Walden

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Themes and Colors
Self-Reliance Theme Icon
Work Theme Icon
Simplicity Over "Progress" Theme Icon
Solitude and Society Theme Icon
Nature Theme Icon
Transcendentalism, Spirituality, and the Good Life Theme Icon
LitCharts assigns a color and icon to each theme in Walden, which you can use to track the themes throughout the work.

Thoreau’s life at Walden Pond embodies a philosophy set out most famously and directly in Ralph Waldo Emerson’s essay, "Self-Reliance." In fact, Emerson was Thoreau’s friend and fellow Transcendentalist, and Emerson owned the land by the pond where he allowed Thoreau to live and build his cabin. Self-reliance is a set of ideals according to which one must live one’s life, combining abstract philosophy with practical advice. According to these ideals, one must have unfailing…

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Thoreau sees work as the basis of self-reliance, a source of spiritual fulfillment, and a path to a morally good life. His central motivation in going to Walden is to figure out what kind of life he should be living (what he calls his attempt to "live deliberately"), and in large part that attempt comes down to determining what kinds of work he should be pursuing. Unlike most people, whom he believes work too hard…

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Thoreau believes that the best life is the simplest life. He rails against the luxuries that most men find so important, believing that they complicate their lives, and he criticizes the pretensions of his society, which spends so much time and energy pursuing an artificial and overblown notion of "progress." He suggests that material advancements trick people into thinking that their lives are improving or are better than their ancestors, but in reality such value…

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Thoreau deeply values both solitude and society and brings these two seemingly contradictory impulses together in creative, paradoxical ways. On one hand, his purpose in going to Walden, where he stayed for more than two years, is to be alone, so he can "transact some private business." The book is for the most part a record of a man’s time spent in solitude, and the reflections he has in that state. He stresses the importance…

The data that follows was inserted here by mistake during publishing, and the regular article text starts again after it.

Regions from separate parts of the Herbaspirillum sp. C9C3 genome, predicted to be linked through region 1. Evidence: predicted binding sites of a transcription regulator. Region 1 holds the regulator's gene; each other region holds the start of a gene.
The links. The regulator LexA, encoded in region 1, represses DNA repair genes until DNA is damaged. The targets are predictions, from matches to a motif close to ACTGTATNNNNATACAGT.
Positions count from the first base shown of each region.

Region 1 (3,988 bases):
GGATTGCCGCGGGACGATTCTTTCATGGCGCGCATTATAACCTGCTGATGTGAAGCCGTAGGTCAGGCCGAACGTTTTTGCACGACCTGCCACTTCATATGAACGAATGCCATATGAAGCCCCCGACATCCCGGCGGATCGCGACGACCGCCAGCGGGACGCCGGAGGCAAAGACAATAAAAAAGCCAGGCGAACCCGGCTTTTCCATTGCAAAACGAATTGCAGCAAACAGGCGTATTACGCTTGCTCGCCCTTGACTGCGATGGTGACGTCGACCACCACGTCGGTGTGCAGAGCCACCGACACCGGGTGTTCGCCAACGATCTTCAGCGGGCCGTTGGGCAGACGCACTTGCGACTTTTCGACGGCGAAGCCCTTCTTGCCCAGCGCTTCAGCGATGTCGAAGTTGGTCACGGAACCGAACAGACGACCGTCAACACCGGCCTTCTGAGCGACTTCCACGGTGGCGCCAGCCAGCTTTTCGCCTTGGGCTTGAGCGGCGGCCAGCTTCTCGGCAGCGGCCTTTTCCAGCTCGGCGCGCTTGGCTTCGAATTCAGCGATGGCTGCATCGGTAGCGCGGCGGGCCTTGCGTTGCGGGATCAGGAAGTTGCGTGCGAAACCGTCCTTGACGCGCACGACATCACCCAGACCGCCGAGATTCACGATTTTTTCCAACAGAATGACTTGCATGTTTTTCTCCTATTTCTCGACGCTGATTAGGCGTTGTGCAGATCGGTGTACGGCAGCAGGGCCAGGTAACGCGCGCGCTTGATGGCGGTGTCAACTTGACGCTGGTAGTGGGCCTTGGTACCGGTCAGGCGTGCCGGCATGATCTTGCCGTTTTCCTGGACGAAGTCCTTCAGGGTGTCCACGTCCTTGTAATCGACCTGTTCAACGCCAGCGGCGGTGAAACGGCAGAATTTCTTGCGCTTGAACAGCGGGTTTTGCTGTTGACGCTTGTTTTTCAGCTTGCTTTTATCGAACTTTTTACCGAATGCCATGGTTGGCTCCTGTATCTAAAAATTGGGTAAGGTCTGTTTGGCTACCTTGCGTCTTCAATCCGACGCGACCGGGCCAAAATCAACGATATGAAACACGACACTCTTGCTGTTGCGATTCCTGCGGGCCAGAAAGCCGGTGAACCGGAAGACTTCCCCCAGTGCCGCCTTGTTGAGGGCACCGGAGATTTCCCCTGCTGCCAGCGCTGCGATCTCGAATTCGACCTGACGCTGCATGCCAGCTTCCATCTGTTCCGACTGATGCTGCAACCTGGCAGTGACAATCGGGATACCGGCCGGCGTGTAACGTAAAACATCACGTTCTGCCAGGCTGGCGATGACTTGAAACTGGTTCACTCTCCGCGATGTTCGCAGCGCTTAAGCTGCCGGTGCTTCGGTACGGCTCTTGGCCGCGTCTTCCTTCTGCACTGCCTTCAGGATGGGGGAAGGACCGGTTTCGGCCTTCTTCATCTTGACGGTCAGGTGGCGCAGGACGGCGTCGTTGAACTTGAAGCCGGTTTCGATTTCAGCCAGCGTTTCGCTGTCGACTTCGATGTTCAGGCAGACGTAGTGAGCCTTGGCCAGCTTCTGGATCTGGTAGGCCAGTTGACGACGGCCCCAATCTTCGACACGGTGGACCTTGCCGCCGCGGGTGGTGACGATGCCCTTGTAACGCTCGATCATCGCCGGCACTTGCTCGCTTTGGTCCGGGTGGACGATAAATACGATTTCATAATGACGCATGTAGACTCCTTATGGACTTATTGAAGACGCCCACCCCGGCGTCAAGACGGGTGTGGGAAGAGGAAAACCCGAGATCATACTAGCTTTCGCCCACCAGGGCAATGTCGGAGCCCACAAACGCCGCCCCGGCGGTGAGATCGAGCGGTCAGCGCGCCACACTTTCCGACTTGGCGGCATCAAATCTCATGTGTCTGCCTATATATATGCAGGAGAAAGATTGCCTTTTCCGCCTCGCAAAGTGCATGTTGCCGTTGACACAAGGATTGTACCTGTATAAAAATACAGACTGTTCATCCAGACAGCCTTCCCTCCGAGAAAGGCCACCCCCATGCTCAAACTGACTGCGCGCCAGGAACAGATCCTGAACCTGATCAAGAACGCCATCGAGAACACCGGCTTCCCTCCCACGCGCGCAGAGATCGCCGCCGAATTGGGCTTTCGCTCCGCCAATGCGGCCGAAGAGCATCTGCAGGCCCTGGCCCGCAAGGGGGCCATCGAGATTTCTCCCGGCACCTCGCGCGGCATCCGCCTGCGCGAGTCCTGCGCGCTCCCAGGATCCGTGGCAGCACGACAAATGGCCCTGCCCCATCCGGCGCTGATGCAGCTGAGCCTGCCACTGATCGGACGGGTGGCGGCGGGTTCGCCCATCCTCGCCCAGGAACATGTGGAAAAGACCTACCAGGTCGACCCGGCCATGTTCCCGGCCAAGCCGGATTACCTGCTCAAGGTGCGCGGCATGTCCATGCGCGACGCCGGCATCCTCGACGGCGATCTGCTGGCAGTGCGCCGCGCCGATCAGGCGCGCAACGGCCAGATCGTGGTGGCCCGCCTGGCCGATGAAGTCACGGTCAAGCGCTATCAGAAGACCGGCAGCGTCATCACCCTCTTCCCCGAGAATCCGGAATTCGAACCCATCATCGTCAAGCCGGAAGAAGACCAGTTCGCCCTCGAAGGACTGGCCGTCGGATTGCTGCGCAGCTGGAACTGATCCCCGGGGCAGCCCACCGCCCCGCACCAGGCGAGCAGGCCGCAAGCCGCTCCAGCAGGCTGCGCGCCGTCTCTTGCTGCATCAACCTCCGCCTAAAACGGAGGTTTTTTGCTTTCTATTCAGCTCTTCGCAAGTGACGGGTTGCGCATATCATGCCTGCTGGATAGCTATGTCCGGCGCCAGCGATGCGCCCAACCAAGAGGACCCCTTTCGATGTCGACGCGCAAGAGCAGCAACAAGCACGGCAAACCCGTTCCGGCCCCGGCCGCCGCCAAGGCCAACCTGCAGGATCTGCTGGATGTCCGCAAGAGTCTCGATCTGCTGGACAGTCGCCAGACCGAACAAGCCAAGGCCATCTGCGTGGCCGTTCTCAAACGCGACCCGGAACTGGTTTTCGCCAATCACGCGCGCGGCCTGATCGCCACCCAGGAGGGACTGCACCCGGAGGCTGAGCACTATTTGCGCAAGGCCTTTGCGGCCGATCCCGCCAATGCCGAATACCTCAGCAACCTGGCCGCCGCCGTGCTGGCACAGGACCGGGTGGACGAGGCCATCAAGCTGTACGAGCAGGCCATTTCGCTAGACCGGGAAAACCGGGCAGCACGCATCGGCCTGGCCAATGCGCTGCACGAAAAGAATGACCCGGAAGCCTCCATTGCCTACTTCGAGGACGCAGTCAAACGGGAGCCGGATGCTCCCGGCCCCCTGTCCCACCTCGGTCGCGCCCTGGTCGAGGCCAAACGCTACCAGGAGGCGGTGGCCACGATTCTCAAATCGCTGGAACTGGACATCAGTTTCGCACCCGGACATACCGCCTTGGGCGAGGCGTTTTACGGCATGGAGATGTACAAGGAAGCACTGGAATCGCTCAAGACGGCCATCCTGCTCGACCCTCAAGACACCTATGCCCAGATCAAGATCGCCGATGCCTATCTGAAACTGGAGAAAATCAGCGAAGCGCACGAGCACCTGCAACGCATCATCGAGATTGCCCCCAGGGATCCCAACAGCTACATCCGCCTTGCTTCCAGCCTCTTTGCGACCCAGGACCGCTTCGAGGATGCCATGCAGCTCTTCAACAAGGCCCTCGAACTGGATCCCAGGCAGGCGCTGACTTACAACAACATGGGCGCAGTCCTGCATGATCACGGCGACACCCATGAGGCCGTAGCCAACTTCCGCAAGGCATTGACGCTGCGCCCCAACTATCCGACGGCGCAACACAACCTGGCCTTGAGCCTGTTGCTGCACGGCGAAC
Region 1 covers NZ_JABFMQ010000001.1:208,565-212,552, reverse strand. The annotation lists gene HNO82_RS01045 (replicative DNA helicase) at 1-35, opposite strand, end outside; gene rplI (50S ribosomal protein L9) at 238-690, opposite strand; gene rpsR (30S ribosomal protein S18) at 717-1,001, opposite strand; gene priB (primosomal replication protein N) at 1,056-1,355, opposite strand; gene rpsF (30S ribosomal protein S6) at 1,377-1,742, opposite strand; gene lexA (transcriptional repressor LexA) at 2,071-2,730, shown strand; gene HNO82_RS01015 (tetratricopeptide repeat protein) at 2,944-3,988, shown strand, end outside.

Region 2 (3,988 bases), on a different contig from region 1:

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When Thoreau perceives nature, he sees an inexhaustible source of wisdom, beauty, and spiritual nourishment. He regards it with great respect and awe while also having with it an intimate familiarity and comfort. Many chapters in the book are dedicated to his fond, painstaking observations of the natural world, from the way the ice breaks up on the pond in springtime, to the habits of the rabbits and fish and geese, which he sees as…

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As a self-described Transcendentalist, Thoreau believes in the individual’s power to live an everyday life charged with meaning, and he has faith in self-reliance over societal institutions, focusing instead on the goodness of humankind and the profound lessons it can learn from nature. He values individuality, conviction, and focus as cardinal virtues. Eschewing organized religion, he opts to search on his own for what living a good life means, and he tries to live it…

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